XML as intermediate application layer

In this article [I] want to share my thoughts on techniques for keeping our code XML-based - so there's no need to get your hands dirty in your application code to change the markup that is rendered afterwards. Most things will be PHP related though.

Once we get the seperation working properly, we can completely detach the development of front end from the application logic by first agreeing on an XML scheme to exchange data between those two.

By providing dummy XML to the guy doing the XHTML and CSS he can flesh everything out and then put it into an XSLT. Even before the application is built he can have finished everything... Then to get up and running, just the XSLT files, images and CSS need to be dropped in. Good to go.

By keeping the dataflow of the application logic stricly XML compliant we also have no problems using the same code for outputting a different version, to mobile devices, for example, OR to swap the data-source with an external web-service.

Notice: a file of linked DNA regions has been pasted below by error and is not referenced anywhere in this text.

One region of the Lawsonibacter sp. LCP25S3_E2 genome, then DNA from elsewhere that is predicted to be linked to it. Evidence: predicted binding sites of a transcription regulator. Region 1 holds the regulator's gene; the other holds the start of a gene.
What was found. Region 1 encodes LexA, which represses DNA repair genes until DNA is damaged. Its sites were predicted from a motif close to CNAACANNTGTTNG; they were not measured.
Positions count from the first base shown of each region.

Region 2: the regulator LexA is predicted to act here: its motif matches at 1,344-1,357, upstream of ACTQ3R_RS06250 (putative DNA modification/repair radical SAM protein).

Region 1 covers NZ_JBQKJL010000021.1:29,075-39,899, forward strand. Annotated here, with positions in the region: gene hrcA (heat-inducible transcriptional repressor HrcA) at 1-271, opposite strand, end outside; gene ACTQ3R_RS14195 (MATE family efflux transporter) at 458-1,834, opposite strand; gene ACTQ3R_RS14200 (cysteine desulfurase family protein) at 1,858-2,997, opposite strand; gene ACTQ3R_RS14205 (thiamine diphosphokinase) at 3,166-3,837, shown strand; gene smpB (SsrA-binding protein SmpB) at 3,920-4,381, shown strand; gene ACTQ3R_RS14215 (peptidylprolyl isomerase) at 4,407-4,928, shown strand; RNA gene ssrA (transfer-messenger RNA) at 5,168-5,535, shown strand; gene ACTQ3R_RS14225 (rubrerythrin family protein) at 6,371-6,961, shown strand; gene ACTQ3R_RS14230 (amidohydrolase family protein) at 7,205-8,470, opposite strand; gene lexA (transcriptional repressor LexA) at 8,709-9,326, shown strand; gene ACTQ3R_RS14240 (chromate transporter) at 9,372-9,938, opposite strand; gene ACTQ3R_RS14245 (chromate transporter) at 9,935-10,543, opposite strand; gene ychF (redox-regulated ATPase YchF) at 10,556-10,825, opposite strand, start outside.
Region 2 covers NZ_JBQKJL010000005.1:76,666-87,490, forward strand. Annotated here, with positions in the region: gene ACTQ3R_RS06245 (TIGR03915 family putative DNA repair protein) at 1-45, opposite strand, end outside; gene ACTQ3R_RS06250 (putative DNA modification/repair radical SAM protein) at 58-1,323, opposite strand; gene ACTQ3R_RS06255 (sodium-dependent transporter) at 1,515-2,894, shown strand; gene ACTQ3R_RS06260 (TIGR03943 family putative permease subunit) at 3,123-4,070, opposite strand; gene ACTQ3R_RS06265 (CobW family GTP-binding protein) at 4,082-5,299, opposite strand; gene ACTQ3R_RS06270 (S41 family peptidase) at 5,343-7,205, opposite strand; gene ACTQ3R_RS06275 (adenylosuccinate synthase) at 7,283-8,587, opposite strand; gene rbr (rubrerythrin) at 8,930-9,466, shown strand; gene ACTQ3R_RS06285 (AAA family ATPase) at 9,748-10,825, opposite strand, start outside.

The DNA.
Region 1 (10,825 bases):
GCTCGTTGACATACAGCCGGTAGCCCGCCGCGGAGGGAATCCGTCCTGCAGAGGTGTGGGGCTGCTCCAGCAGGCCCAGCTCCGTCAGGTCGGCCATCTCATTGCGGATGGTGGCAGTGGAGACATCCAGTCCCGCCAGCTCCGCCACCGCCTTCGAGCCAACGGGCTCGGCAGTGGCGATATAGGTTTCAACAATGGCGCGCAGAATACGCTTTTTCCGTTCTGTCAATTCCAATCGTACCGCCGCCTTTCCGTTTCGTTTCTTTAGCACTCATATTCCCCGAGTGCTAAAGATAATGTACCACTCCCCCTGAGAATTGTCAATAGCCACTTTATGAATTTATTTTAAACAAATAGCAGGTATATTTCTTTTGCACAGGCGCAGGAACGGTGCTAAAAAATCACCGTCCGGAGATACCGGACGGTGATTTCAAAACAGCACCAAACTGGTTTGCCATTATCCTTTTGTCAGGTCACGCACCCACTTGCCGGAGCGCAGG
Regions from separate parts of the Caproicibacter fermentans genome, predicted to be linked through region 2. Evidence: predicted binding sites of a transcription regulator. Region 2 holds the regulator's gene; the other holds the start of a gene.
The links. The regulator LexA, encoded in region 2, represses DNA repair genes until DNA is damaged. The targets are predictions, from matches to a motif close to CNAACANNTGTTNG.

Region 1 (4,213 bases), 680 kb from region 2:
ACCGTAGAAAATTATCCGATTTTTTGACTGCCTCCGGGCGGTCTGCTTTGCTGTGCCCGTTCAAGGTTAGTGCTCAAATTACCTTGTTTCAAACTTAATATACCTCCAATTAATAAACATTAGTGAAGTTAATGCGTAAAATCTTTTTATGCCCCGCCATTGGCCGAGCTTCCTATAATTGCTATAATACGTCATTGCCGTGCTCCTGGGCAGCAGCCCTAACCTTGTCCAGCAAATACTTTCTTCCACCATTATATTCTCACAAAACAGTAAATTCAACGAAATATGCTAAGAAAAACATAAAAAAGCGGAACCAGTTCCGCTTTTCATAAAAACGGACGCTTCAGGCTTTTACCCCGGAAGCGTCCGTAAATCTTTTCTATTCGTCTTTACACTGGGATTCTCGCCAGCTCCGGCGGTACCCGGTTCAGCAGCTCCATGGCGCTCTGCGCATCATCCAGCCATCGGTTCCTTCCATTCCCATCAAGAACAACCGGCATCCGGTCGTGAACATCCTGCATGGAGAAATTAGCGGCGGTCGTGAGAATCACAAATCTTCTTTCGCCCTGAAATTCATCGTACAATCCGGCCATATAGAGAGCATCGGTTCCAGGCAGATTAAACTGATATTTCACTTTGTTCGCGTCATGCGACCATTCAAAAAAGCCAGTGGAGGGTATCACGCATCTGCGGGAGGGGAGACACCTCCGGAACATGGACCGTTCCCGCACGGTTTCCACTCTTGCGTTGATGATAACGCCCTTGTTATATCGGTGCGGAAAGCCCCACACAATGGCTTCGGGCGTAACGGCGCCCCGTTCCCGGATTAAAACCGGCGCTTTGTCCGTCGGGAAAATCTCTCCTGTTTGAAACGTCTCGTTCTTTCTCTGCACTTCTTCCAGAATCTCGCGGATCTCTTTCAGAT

And did [I]mention that suddenly you can work with UTF-8 throughout the whole application and the XSLT automatically transforms it into the needed output format? You just need the right parser.

On top of all that, we are using a W3C technique and have the ability to render tree structures and stuff...

Chris Charlton

Chris CharltonChris, Los Angeles' CSS & ActionScript guru, successfully cannonballed into web development in the late 90's. Always caught up with the latest in Flash, Dreamweaver, Fireworks, and XML, Chris authored premium articles for the largest Dreamweaver/Flash community (www.DMXzone.com) and produced WebDevDesign (iTunes featured), a popular Web Design & Development Podcast. Somewhere, Chris finds time to run an authorized Adobe user group focused around open source and Adobe technologies. Being a big community leader, Chris Charlton remains a resident faculty member of the Rich Media Insitute and lends himself to speak at large industry events, like JobStock, NAB, and FITC Hollywood.

Brain cycles from Chris are always Web Standards, Flash Platform, and accessibility.

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